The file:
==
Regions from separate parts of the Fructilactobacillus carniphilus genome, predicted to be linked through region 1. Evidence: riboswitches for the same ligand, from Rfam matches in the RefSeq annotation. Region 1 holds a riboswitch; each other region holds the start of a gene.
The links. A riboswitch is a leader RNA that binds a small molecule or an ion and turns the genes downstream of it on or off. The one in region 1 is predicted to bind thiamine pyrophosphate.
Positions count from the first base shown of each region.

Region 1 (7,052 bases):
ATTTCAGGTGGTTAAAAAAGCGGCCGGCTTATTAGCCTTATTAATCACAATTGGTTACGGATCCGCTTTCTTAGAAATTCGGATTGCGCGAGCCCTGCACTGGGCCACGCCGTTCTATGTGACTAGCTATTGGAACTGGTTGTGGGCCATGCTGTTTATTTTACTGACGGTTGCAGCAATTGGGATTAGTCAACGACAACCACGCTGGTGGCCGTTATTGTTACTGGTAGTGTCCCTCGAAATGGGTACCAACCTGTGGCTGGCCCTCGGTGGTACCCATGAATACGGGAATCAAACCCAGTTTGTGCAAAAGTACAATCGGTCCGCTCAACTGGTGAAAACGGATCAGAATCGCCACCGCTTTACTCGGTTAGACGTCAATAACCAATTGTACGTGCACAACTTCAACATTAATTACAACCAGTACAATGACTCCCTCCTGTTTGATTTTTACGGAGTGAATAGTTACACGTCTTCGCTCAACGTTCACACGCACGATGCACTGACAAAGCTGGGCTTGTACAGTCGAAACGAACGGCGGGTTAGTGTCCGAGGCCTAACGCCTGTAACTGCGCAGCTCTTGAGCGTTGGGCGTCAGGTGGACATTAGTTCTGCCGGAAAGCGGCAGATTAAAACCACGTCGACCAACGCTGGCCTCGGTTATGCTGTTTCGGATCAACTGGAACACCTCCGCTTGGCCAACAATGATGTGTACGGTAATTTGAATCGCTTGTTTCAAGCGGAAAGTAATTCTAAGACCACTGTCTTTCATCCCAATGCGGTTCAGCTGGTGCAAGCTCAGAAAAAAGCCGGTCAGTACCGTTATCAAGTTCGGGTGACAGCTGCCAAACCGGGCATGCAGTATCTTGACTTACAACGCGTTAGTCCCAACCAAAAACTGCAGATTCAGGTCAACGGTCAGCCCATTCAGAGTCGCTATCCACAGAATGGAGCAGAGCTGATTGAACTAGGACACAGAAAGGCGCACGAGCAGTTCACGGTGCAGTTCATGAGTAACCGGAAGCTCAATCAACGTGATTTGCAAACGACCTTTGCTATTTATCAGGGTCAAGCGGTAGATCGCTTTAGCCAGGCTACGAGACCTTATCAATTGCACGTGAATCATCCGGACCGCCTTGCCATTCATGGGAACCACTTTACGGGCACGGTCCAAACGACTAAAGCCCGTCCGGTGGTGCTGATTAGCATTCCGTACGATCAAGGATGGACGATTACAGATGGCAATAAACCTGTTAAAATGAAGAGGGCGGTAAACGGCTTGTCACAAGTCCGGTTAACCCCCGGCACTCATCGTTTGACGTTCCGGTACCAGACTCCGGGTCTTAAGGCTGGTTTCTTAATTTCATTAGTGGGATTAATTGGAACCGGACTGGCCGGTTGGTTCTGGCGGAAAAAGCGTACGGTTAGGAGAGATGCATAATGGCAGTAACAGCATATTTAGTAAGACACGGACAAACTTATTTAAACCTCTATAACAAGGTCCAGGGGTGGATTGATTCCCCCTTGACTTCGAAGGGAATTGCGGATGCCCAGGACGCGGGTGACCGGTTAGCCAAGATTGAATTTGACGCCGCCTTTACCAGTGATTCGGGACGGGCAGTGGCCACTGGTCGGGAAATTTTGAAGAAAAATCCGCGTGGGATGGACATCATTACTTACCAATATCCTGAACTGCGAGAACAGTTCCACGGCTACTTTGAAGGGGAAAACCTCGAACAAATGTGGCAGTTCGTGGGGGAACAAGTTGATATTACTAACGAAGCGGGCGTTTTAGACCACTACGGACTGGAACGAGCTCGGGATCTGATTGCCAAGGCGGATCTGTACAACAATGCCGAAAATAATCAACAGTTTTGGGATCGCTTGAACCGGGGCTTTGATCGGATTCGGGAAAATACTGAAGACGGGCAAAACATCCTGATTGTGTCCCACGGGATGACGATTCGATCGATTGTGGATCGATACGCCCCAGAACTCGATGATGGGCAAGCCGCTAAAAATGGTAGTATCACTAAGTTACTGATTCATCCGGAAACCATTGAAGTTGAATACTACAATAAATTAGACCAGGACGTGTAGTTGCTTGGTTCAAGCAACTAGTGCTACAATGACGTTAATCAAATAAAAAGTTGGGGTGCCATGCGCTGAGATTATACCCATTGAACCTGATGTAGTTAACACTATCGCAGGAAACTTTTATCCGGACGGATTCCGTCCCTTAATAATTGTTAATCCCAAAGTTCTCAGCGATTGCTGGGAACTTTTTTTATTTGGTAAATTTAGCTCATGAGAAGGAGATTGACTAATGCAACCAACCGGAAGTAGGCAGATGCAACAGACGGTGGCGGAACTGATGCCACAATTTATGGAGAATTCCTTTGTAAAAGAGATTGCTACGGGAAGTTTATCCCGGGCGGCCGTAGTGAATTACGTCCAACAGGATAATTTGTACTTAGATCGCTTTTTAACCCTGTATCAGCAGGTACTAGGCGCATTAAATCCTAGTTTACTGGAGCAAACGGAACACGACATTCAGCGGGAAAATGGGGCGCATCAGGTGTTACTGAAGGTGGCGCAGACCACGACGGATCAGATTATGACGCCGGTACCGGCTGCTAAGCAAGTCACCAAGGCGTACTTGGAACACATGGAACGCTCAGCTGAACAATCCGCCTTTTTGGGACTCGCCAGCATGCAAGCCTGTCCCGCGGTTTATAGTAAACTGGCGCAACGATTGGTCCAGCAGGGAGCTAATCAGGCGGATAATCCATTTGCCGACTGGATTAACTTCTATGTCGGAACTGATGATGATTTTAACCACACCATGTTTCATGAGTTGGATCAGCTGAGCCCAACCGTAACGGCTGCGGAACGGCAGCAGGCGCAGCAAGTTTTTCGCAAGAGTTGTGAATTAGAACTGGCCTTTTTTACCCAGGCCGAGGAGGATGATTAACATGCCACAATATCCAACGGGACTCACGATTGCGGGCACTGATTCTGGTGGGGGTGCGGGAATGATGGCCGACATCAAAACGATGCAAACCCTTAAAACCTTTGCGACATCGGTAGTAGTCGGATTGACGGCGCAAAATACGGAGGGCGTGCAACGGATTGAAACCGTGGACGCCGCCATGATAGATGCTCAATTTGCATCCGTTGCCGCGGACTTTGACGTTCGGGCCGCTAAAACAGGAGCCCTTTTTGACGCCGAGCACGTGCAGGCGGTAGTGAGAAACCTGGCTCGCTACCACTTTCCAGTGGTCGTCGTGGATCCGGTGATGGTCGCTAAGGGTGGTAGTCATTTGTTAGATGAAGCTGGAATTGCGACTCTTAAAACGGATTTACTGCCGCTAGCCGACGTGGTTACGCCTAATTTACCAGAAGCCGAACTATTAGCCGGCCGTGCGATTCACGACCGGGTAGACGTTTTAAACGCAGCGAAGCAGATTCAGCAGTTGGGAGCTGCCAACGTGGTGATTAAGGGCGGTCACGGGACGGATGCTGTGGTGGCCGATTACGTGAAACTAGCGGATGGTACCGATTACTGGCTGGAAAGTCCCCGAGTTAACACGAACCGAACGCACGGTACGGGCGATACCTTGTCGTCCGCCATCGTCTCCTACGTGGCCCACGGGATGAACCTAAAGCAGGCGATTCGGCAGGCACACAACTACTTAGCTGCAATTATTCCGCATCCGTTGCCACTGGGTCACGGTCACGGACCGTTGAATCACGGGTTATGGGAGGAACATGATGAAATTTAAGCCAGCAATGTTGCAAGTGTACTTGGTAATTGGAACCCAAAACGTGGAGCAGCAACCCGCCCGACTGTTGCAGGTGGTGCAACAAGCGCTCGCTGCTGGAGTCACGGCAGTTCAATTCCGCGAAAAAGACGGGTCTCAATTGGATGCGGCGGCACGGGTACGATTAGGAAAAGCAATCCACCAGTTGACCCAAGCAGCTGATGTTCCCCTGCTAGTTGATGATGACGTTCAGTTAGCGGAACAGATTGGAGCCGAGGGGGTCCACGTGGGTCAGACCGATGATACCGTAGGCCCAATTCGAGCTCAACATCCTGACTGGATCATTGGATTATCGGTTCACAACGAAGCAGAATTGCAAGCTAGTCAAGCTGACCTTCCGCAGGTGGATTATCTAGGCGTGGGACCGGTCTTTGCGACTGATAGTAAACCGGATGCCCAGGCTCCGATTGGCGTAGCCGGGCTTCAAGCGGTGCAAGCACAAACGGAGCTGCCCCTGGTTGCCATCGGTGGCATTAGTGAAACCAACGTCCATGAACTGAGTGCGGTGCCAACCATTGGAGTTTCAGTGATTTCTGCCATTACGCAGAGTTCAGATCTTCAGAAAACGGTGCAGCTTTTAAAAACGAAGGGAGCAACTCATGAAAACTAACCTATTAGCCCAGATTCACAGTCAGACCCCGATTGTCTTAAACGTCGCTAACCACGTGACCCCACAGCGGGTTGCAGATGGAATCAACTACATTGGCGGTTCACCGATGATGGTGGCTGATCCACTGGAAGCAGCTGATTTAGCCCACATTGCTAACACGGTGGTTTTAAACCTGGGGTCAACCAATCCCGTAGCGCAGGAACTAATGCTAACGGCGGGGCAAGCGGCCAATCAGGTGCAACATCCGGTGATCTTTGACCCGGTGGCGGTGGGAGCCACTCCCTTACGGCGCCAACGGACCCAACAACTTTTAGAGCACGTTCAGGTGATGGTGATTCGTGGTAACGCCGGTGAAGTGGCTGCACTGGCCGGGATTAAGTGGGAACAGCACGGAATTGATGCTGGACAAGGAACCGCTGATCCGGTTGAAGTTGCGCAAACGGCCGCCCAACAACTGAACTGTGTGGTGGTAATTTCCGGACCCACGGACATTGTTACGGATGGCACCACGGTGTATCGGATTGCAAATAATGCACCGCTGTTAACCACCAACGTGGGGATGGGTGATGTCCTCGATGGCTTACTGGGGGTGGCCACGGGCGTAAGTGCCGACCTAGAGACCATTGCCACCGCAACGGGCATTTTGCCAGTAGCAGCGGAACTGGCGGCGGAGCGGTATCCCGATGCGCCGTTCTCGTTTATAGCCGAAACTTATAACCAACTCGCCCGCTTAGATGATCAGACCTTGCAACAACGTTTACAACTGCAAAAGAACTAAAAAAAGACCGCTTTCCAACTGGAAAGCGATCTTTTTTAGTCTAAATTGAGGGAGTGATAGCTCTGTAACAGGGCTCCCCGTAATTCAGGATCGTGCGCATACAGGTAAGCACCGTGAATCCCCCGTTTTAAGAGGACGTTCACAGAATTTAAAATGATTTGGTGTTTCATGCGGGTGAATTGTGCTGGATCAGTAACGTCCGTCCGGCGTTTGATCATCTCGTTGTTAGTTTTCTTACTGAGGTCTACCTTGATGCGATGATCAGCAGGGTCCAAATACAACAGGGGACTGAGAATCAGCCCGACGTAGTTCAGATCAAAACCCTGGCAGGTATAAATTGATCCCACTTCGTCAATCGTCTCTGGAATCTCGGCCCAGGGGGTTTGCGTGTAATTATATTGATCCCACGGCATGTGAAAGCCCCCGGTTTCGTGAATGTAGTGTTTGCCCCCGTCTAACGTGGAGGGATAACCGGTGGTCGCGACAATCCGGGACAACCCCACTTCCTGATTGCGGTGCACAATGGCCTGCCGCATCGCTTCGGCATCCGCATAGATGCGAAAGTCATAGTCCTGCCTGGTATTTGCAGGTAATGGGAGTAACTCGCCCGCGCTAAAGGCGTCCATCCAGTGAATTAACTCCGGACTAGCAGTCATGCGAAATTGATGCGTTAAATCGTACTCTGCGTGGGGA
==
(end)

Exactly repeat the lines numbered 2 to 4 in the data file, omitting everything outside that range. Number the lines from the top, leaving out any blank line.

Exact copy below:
The links. A riboswitch is a leader RNA that binds a small molecule or an ion and turns the genes downstream of it on or off. The one in region 1 is predicted to bind thiamine pyrophosphate.
Positions count from the first base shown of each region.

Region 1 (7,052 bases):